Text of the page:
[sig-policy] prop-124-v006: Clarification on Sub-Assignments

  • To: Policy SIG <sig-policy@apnic.net>
  • Subject: [sig-policy] prop-124-v006: Clarification on Sub-Assignments
  • From: Sumon Ahmed Sabir <sasabir@gmail.com>
  • Date: Sat, 10 Aug 2019 20:33:08 +0600
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    • Dear SIG members

      A new version of the proposal "prop-124: Clarification on Sub-Assignments"
      has been sent to the Policy SIG for review.

      It will be presented at the Open Policy Meeting at APNIC 48 in
      Chiang Mai, Thailand on Thursday, 12 September 2019.

      Information about earlier versions is available from:

      You are encouraged to express your views on the proposal:

        - Do you support or oppose the proposal?
        - Is there anything in the proposal that is not clear?
        - What changes could be made to this proposal to make it more effective?

      Please find the text of the proposal below.

      Kind Regards,

      Sumon, Bertrand, Ching-Heng
      APNIC Policy SIG Chairs


      prop-124-v006: Clarification on Sub-Assignments


      Proposer: Jordi Palet Martínez

      1. Problem Statement

      Note that this proposal is ONLY relevant when end-users obtain direct 
      from APNIC, or when a LIR obtains, also from APNIC, and assignment for 
      use within its infrastructure. Consequently this is NOT relevant in case 
      of LIR

      When the policy was drafted, the concept of assignments/sub-assignments 
      did not
      consider a practice very common in IPv4 which is replicated and even 
      in IPv6: the use of IP addresses for point-to-point links or VPNs.

      In IPv4, typically, this is not a problem if NAT is being used, because 
      the assigned
      addresses are only for the WAN link, which is part of the infrastructure 
      or interconnection.

      In the case of IPv6, instead of unique addresses, the use of unique 
      (/64) is increasingly common.

      Likewise, the policy failed to consider the use of IP addresses in 
      hotspots hotspots
      (when is not an ISP, for example, associations or community networks), 
      or the use of
      IP addresses by guests or employees in Bring Your Own Device (BYOD) and 
      many other
      similar cases.

      One more case is when an end-user contracts a third-party to do some 
      services in their
      own network and they need to deploy their own devices, even servers, 
      network equipment,
      etc. For example, security surveillance services may require that the 
      contractor provides
      their own cameras, recording system, even their own firewall and/or 
      router for a dedicated
      VPN, etc. Of course, in many cases, this surveillance system may need to 
      use the addressing
      space of the end-user.

      Finally, the IETF has recently approved the use of a unique /64 prefix 
      per interface/host
      (RFC8273) instead of a unique address. This, for example, allows users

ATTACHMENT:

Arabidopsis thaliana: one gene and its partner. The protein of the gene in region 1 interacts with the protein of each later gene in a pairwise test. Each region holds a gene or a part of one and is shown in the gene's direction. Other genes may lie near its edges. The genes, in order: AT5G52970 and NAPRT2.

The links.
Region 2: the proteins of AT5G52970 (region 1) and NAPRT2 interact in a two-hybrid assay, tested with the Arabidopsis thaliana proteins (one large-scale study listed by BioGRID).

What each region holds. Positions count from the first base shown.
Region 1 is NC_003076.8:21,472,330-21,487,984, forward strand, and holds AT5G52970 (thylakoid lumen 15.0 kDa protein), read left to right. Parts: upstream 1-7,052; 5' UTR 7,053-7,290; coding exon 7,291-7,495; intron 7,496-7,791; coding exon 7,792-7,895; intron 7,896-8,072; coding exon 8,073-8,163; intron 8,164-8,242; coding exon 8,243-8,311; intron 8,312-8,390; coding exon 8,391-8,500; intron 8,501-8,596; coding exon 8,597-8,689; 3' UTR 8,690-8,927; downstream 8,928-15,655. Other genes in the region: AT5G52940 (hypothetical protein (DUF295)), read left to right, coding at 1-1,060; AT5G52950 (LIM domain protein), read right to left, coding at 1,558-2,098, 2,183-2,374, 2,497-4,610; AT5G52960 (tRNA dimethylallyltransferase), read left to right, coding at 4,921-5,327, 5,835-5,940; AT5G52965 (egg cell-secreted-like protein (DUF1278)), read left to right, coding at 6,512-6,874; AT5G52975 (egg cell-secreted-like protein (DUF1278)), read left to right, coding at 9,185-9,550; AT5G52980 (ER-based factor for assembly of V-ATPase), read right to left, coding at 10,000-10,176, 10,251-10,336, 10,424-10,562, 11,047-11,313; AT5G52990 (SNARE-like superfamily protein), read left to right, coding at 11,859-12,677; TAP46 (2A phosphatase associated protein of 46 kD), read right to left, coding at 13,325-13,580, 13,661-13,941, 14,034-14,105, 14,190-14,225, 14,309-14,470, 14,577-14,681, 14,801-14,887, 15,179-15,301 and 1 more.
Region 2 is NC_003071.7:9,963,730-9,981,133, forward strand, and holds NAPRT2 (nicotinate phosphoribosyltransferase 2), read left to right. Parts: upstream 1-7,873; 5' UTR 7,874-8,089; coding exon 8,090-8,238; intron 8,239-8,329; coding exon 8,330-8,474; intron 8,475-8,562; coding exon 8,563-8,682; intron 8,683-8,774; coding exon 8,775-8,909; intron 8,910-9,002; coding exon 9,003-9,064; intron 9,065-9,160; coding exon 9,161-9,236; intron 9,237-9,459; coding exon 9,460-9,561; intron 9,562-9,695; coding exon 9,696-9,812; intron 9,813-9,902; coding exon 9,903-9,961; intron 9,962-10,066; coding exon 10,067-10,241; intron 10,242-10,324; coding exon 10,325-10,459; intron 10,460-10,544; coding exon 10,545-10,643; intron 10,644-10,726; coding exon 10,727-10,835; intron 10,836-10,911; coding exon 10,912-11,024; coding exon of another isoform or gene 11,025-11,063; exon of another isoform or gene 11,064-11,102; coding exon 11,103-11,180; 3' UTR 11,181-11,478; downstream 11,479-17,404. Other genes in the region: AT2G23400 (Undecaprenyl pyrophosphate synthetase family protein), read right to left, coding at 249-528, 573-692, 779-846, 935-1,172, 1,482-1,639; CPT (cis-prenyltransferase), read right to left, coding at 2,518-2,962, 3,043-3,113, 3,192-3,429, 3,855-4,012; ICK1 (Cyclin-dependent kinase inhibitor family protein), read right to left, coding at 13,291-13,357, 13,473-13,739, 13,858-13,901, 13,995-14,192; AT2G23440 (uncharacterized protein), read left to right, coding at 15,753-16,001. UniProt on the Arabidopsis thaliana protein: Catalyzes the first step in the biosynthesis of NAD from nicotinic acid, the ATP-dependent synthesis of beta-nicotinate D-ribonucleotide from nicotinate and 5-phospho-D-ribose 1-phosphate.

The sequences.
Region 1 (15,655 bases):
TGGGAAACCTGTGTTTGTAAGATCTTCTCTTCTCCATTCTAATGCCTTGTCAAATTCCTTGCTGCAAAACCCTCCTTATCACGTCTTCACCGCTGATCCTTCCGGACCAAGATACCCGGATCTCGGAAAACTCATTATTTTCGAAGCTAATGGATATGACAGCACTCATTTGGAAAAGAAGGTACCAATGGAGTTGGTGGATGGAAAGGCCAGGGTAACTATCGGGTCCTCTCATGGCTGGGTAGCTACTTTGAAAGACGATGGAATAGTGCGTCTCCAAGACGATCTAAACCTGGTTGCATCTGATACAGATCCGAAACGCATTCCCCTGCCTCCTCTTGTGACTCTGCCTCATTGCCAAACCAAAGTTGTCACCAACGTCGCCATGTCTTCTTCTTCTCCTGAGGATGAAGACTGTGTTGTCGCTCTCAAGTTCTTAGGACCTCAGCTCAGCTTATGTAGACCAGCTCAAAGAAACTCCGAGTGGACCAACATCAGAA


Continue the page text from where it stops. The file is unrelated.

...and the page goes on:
to connect to a hotspot,
      receive a /64 such that they are “isolated” from other users (for 
      reasons of security,
      regulatory requirements, etc.) and they can also use multiple virtual 
      machines on their
      devices with a unique address for each one (within the same /64).

      2. Objective of policy change

      Section 2.2.3. (Definitions/Assigned Address Space), explicitly 
      prohibits such assignments,
      stating that “Assigned ... may not be sub-assigned”.

      It also clarifies that the usage of sub-assignments in ISPs, data 
      centers and similar cases
      is not allowed, according to the existing practices of APNIC.

      3. Situation in other regions

      This situation, has already been corrected in AFRINIC, ARIN, LACNIC and 

      4. Proposed policy solution

      Current Text
      2.2.3. Assigned address space
      Assigned address space is address space that is delegated to an LIR, or 
      for specific use within the Internet infrastructure they operate. 
      Assignments must
      only be made for specific, documented purposes and may not be sub-assigned.

      New text:
      2.2.3. Assigned address space
      Assigned address space is address space that is delegated to an LIR, or 
      for exclusive use within the infrastructure they operate, as well as for 

      The assigned address space must only be used by the original recipient 
      of the assignment,
      as well as for third party devices provided they are operating within 
      said infrastructure.

      Therefore, sub-assignments to third parties outside said infrastructure 
      (for example
      using sub-assignments for ISP customers), and providing addressing space 
      to third
      parties in data-centers (or similar cases), are not allowed.

      5. Advantages / Disadvantages

      Fulfilling the objective above indicated and making sure to match the 
      real situation
      in the market.

      None foreseen.

      6. Impact on resource holders

      7. References
      Links to RIPE policy amended and new policy proposal submitted.